How do social sciences undertake and interact with air quality research? What capabilities does STFC have to support social science research in this field? Can we build collaborations between different disciplines to address air quality challenges?
At our online event, we heard from social scientists researching air quality, and from STFC departments with the potential to support these types of research. Participants discussed ways for STFC to work with social science, and more broadly the possibilities of interdisciplinary work to tackle air quality challenges.
The notes from the discussions were reviewed and the following list of actions has been compiled, which SAQN will take forward in the coming months.
- Initiate a discussion with UKRI SPF Clean Air with regard to funding specifically for building new collaborations with a requirement for genuinely integrated physical and social science. Raise the issues, highlighted by the meeting, around funding panels’ make up and difficulties in assessing interdisciplinary bids.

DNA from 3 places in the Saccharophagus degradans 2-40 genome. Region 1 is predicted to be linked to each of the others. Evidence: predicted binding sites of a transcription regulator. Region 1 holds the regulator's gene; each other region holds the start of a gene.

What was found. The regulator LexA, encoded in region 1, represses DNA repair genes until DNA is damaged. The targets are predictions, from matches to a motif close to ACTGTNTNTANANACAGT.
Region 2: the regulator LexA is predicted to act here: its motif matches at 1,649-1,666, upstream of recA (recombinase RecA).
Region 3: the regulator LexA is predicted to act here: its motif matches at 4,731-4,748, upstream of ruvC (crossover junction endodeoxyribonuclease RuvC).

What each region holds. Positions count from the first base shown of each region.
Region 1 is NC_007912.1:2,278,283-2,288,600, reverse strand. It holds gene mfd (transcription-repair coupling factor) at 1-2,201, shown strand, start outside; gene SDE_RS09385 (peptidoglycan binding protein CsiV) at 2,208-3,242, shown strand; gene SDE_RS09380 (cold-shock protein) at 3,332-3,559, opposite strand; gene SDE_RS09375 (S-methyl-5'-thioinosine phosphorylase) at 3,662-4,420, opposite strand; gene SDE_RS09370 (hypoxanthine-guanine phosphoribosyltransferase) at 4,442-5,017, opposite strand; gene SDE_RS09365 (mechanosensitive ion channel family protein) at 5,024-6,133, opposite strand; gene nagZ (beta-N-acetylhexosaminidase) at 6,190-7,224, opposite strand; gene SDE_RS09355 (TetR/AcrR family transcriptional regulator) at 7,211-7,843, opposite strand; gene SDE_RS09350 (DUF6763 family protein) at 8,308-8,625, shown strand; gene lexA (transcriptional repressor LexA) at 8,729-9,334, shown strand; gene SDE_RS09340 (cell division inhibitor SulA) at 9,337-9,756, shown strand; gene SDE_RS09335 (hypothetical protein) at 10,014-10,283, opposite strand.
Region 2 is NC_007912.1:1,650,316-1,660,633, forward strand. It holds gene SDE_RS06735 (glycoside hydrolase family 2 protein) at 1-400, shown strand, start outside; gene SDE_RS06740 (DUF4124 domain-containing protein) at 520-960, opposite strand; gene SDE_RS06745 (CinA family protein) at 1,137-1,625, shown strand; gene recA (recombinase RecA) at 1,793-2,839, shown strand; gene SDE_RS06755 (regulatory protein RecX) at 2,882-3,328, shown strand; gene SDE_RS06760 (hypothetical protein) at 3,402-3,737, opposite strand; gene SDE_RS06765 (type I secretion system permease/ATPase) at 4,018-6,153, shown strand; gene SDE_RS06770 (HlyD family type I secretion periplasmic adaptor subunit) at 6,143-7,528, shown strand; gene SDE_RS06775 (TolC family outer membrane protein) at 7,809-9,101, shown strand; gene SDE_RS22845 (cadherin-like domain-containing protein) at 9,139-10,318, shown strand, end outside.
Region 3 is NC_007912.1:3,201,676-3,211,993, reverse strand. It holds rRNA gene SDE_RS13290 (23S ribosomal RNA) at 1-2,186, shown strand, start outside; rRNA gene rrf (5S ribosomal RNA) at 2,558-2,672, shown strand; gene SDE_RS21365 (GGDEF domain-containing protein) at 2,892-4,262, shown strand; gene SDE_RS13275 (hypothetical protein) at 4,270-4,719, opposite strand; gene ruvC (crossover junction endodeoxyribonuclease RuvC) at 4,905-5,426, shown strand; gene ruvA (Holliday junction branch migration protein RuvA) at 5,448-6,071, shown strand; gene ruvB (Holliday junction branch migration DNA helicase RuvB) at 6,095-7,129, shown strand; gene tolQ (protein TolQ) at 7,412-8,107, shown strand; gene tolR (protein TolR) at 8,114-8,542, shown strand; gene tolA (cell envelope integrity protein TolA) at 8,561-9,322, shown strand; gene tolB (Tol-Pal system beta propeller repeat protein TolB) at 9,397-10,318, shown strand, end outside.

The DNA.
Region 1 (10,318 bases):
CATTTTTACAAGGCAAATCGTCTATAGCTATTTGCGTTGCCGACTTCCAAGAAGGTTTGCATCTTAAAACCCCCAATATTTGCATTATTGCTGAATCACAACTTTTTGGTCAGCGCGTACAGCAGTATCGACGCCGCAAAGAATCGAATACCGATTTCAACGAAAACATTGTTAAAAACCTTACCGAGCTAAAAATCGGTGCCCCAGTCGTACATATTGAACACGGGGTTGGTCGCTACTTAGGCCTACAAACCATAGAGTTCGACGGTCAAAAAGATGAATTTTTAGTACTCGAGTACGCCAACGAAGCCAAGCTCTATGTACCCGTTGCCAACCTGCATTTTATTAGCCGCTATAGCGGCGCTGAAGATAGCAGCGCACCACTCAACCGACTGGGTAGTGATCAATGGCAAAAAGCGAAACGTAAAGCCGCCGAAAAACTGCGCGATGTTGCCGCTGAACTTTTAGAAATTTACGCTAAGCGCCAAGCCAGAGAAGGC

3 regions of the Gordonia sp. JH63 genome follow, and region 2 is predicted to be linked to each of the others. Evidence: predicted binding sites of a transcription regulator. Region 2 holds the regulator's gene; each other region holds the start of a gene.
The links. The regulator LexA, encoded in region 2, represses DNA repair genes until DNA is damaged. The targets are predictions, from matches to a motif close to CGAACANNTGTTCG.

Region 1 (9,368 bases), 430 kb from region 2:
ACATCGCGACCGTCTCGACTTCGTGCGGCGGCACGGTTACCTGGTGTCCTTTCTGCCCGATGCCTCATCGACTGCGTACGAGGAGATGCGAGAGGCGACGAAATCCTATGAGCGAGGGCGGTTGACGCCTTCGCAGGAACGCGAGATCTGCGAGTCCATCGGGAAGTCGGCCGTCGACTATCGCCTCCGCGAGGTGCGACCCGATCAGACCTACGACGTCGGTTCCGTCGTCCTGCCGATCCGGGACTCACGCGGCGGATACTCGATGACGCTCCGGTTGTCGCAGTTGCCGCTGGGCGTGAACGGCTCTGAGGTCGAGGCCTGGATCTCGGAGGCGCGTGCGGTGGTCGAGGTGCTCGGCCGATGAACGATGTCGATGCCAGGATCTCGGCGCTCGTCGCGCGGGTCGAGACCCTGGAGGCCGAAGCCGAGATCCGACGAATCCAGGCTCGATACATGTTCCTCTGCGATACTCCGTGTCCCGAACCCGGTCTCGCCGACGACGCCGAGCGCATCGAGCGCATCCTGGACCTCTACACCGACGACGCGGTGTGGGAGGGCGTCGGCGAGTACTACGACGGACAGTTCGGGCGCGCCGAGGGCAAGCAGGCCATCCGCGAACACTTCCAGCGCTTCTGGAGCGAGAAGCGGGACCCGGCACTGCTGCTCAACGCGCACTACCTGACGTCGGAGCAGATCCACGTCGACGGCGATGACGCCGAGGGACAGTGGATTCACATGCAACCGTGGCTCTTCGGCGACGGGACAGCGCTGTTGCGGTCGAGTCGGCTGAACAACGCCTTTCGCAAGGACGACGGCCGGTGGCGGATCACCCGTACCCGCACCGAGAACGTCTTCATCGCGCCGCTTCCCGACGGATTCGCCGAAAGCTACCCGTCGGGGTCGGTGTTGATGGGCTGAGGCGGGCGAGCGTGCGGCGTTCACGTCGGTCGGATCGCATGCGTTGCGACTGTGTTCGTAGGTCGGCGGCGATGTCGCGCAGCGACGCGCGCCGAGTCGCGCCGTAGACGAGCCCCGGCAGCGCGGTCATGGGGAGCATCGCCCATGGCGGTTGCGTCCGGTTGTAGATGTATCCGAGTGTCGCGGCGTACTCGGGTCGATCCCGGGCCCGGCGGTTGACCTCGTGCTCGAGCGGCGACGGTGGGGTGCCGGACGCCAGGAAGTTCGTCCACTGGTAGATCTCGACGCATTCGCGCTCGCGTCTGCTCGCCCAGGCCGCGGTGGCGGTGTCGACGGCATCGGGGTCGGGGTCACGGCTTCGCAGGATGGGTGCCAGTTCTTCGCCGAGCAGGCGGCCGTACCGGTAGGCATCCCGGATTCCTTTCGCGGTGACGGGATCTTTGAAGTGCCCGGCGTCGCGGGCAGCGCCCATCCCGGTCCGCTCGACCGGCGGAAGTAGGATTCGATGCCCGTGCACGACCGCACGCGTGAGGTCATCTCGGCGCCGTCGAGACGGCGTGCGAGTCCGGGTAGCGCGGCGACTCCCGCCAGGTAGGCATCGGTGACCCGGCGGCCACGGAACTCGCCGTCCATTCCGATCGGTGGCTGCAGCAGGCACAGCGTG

- Explore the possibility of a joint collaboration building workshop with the other SPF Clean Air networks, pooling resources to offer facilitated introductions to the different disciplines and potential funding pots for research that relates to the networks’ objectives.
- Develop our understanding of how STFC capabilities can be applied to a variety of datasets, combining qualitative and quantitative data on aspects of air quality. An initial small scale meeting to be organised between key STFC representatives and social scientists with experience in data. This meeting will determine future steps in combining datasets.
- Continue to explore broader ways that STFC capabilities might be used in social research.
- Showcase more air quality projects involving social science to the network. We will invite members to post links to their research projects on the SAQN Discussion Board, allowing network members to ask questions and comment on the research. We will also take opportunities at SAQN meetings to further highlight existing research and funding opportunities.
- Prof Steve Yearley (00:00:00)
- Prof Jennifer Gabrys (00:14:44)
- Prof Nigel Gilbert (00:28:22)
- Panel discussion (00:39:13)